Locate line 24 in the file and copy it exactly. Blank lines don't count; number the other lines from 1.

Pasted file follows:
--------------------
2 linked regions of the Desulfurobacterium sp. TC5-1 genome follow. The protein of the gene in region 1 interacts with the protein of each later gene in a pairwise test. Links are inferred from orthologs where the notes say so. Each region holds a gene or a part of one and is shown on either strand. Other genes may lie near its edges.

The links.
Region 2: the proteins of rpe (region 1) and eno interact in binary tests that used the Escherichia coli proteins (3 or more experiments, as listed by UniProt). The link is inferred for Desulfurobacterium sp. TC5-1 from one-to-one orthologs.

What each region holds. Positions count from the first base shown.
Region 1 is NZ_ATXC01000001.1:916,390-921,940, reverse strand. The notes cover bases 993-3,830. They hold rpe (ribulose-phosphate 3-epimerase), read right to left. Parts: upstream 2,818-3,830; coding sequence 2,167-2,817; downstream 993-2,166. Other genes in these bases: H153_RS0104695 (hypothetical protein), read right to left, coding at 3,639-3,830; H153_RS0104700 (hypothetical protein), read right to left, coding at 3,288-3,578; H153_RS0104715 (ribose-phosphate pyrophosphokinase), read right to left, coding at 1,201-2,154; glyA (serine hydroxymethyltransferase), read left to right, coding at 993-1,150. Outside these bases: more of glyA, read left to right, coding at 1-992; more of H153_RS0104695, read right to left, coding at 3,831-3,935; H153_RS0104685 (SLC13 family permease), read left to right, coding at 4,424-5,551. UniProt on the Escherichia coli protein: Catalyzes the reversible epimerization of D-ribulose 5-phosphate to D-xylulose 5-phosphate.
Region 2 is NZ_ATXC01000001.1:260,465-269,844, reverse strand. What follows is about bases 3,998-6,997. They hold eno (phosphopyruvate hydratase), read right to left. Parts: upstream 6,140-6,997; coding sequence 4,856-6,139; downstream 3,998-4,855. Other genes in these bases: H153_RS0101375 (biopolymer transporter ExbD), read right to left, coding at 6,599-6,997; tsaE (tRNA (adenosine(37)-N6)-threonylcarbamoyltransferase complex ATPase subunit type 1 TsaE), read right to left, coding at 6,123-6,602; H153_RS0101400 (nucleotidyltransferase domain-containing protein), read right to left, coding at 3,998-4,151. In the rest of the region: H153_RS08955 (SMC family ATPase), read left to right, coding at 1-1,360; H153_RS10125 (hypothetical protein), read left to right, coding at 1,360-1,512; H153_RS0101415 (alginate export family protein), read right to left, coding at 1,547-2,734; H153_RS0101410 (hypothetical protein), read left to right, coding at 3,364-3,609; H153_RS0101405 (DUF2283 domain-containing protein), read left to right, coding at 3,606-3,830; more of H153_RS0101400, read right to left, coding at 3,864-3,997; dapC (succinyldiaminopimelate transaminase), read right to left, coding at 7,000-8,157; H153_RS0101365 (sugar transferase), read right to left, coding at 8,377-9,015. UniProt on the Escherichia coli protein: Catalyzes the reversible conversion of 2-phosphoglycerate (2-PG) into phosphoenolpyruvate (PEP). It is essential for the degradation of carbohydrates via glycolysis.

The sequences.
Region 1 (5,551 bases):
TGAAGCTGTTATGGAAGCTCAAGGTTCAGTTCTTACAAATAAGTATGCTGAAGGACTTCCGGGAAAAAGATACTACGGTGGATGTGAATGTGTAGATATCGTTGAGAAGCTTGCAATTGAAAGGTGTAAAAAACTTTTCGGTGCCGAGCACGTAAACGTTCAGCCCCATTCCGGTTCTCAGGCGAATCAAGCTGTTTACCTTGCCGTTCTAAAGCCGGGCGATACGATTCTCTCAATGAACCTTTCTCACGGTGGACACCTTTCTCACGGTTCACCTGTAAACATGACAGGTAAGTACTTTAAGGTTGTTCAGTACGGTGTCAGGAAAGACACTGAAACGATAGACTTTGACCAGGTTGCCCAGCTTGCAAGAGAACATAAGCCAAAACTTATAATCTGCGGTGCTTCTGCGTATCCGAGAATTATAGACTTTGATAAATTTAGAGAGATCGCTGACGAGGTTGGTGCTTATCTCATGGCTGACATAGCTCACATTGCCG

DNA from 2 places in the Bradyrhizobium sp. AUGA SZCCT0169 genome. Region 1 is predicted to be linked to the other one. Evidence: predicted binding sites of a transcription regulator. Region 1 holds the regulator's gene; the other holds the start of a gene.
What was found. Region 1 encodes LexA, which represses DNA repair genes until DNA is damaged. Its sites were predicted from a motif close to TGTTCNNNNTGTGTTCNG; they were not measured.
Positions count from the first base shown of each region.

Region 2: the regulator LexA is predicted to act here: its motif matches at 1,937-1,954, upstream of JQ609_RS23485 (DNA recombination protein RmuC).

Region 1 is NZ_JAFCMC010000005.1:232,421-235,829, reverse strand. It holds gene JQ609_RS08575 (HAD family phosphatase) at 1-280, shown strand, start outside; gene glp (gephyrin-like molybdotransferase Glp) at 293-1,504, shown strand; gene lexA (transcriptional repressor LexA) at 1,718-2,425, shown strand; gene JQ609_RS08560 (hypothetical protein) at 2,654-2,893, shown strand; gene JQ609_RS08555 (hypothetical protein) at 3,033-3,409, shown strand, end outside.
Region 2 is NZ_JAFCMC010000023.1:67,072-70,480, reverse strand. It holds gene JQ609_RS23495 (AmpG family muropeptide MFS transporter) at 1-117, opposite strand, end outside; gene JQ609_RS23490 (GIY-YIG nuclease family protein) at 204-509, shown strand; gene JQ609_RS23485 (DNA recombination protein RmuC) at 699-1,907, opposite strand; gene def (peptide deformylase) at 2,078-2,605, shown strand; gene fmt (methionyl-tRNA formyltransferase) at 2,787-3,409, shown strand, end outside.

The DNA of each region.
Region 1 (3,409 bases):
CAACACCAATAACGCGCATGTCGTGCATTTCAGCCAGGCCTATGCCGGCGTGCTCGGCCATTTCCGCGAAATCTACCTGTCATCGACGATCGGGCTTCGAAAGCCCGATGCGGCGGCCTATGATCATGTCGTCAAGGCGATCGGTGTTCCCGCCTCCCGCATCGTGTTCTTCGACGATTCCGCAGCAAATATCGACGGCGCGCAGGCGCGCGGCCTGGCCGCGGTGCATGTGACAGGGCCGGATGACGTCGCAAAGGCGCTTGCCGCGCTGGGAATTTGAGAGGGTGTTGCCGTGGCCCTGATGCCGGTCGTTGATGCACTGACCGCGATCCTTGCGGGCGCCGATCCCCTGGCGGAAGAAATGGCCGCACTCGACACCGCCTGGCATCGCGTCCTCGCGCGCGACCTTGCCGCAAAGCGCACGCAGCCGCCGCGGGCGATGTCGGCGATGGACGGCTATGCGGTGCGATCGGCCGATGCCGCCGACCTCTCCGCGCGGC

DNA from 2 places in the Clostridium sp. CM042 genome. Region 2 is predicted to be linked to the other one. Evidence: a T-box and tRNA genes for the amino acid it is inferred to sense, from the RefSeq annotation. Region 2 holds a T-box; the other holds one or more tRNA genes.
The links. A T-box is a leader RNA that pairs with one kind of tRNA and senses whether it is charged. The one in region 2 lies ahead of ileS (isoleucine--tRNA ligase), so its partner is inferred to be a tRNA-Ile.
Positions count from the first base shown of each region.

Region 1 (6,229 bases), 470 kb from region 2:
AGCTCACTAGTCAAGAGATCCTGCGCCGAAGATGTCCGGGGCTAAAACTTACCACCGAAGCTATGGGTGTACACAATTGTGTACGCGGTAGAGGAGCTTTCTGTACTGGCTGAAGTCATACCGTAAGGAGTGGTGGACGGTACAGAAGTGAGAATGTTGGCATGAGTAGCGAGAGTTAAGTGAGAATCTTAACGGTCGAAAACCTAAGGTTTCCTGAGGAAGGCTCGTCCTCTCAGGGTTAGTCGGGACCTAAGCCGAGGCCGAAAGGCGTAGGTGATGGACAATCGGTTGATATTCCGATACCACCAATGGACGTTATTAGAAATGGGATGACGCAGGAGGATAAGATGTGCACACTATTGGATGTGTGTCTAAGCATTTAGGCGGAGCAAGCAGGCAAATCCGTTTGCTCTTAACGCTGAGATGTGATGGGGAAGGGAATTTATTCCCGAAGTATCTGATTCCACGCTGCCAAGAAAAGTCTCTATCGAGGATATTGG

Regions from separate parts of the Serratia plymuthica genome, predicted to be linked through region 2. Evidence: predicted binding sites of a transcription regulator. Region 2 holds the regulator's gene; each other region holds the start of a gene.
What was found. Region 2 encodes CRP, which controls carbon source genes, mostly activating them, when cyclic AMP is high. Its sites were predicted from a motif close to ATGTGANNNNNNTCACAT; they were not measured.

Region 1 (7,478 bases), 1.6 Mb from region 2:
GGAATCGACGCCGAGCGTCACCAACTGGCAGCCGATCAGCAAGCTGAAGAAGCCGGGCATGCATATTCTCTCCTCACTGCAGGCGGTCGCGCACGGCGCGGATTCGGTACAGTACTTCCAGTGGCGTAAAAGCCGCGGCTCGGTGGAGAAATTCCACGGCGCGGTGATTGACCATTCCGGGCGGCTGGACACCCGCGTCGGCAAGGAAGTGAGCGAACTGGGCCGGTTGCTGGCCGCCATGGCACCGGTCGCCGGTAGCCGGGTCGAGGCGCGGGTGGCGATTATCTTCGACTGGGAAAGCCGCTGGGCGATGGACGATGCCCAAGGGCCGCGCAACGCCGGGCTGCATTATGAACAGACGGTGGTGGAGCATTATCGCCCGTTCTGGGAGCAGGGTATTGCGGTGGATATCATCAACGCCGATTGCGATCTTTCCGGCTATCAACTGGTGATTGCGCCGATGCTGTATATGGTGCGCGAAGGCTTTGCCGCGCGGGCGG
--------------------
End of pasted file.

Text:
Regions from separate parts of the Serratia plymuthica genome, predicted to be linked through region 2. Evidence: predicted binding sites of a transcription regulator. Region 2 holds the regulator's gene; each other region holds the start of a gene.